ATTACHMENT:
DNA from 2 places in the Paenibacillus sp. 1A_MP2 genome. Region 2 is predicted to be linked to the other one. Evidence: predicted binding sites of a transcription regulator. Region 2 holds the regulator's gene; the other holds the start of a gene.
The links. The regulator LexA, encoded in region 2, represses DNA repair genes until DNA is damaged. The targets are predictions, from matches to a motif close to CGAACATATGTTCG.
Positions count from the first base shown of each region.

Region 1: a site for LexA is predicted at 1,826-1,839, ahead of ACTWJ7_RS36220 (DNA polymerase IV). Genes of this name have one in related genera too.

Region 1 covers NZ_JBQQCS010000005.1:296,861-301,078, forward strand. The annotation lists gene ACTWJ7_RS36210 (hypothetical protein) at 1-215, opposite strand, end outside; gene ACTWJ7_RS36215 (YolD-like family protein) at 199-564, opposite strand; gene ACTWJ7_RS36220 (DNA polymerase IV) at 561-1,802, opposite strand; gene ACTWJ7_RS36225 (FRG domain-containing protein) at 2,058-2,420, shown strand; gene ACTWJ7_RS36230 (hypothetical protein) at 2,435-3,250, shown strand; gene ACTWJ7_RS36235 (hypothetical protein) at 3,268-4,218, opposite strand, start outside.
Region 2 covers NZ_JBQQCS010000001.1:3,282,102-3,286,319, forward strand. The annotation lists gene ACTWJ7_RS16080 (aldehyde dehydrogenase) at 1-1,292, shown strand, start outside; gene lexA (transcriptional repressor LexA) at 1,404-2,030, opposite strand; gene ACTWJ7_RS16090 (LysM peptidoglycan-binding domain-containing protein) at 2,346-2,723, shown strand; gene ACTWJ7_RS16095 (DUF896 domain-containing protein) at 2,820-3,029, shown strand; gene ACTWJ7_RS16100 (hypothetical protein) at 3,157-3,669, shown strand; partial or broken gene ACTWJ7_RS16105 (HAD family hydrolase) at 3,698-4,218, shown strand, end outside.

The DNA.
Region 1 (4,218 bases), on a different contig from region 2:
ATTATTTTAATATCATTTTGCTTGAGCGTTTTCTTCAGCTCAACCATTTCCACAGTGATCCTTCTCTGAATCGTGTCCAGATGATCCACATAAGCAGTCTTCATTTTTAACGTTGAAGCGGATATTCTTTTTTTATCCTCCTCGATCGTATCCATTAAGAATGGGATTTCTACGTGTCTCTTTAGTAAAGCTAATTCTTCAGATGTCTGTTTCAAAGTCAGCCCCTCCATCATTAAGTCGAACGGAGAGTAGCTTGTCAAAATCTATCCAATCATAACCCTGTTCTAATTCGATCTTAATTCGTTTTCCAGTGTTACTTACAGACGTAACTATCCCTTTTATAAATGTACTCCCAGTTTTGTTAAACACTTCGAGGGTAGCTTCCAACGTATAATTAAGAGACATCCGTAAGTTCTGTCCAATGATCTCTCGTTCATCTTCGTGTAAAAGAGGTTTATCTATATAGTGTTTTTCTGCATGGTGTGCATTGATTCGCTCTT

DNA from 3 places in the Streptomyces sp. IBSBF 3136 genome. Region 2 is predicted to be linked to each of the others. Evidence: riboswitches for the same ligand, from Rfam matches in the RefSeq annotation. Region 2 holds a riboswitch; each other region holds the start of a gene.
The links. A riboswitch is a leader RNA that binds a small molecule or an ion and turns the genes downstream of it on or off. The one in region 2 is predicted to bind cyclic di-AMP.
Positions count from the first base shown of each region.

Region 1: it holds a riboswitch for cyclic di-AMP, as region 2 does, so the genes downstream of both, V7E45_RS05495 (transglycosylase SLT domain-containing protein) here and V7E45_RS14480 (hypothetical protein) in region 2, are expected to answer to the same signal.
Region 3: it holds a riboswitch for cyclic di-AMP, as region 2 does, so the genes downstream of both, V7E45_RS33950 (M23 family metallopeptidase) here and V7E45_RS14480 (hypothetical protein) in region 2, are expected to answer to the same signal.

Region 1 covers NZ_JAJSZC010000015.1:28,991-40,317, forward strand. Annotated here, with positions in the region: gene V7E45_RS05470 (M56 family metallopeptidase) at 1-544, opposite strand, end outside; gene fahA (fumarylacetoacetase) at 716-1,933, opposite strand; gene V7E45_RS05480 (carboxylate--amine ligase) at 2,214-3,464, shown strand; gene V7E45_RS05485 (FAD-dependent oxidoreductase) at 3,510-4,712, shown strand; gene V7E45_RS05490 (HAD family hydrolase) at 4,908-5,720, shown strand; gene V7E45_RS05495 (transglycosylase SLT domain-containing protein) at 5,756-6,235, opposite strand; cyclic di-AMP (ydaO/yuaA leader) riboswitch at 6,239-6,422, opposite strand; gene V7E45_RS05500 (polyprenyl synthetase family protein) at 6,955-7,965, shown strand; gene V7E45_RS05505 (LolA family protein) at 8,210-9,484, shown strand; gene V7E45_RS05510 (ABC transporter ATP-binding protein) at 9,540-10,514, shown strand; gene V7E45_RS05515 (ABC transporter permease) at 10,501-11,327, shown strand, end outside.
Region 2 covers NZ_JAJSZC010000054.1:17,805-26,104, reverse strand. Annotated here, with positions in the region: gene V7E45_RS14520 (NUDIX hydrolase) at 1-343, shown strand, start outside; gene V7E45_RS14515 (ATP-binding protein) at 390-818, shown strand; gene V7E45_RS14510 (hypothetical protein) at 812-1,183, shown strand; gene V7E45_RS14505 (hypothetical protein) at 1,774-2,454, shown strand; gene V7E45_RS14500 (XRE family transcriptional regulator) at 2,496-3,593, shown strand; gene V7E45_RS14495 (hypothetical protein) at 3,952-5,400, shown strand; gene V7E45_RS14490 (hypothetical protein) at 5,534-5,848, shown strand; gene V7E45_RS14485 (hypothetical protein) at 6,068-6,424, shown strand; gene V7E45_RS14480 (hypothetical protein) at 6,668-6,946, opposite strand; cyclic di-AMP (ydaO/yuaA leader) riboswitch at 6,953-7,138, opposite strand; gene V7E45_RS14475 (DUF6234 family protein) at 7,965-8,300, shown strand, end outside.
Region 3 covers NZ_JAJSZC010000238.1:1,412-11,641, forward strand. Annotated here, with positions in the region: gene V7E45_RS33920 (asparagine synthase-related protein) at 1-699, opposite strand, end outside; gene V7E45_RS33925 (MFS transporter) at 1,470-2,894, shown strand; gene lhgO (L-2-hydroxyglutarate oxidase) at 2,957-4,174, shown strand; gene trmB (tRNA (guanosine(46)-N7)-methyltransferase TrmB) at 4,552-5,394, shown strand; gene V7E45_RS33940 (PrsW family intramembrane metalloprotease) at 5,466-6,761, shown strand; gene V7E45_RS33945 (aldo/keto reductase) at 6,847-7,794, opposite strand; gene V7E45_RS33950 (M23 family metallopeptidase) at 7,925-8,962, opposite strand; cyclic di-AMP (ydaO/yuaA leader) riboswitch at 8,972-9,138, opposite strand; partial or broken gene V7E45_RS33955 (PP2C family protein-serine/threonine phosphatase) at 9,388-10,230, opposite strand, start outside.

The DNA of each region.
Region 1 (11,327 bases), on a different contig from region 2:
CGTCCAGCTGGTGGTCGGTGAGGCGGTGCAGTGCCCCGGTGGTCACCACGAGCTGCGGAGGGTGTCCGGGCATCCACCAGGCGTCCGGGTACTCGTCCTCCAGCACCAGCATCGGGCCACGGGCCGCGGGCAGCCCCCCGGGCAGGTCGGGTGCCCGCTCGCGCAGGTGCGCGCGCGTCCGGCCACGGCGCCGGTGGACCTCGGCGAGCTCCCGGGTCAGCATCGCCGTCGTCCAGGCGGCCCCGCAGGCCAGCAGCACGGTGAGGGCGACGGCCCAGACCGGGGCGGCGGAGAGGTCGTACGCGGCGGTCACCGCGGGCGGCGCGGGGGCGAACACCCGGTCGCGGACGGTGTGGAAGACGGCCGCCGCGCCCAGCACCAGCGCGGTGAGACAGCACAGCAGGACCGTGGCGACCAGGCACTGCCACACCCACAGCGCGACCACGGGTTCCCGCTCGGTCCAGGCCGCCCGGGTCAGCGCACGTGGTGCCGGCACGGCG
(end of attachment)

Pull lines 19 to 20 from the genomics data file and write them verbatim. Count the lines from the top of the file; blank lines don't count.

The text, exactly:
Region 1 (11,327 bases), on a different contig from region 2:
CGTCCAGCTGGTGGTCGGTGAGGCGGTGCAGTGCCCCGGTGGTCACCACGAGCTGCGGAGGGTGTCCGGGCATCCACCAGGCGTCCGGGTACTCGTCCTCCAGCACCAGCATCGGGCCACGGGCCGCGGGCAGCCCCCCGGGCAGGTCGGGTGCCCGCTCGCGCAGGTGCGCGCGCGTCCGGCCACGGCGCCGGTGGACCTCGGCGAGCTCCCGGGTCAGCATCGCCGTCGTCCAGGCGGCCCCGCAGGCCAGCAGCACGGTGAGGGCGACGGCCCAGACCGGGGCGGCGGAGAGGTCGTACGCGGCGGTCACCGCGGGCGGCGCGGGGGCGAACACCCGGTCGCGGACGGTGTGGAAGACGGCCGCCGCGCCCAGCACCAGCGCGGTGAGACAGCACAGCAGGACCGTGGCGACCAGGCACTGCCACACCCACAGCGCGACCACGGGTTCCCGCTCGGTCCAGGCCGCCCGGGTCAGCGCACGTGGTGCCGGCACGGCG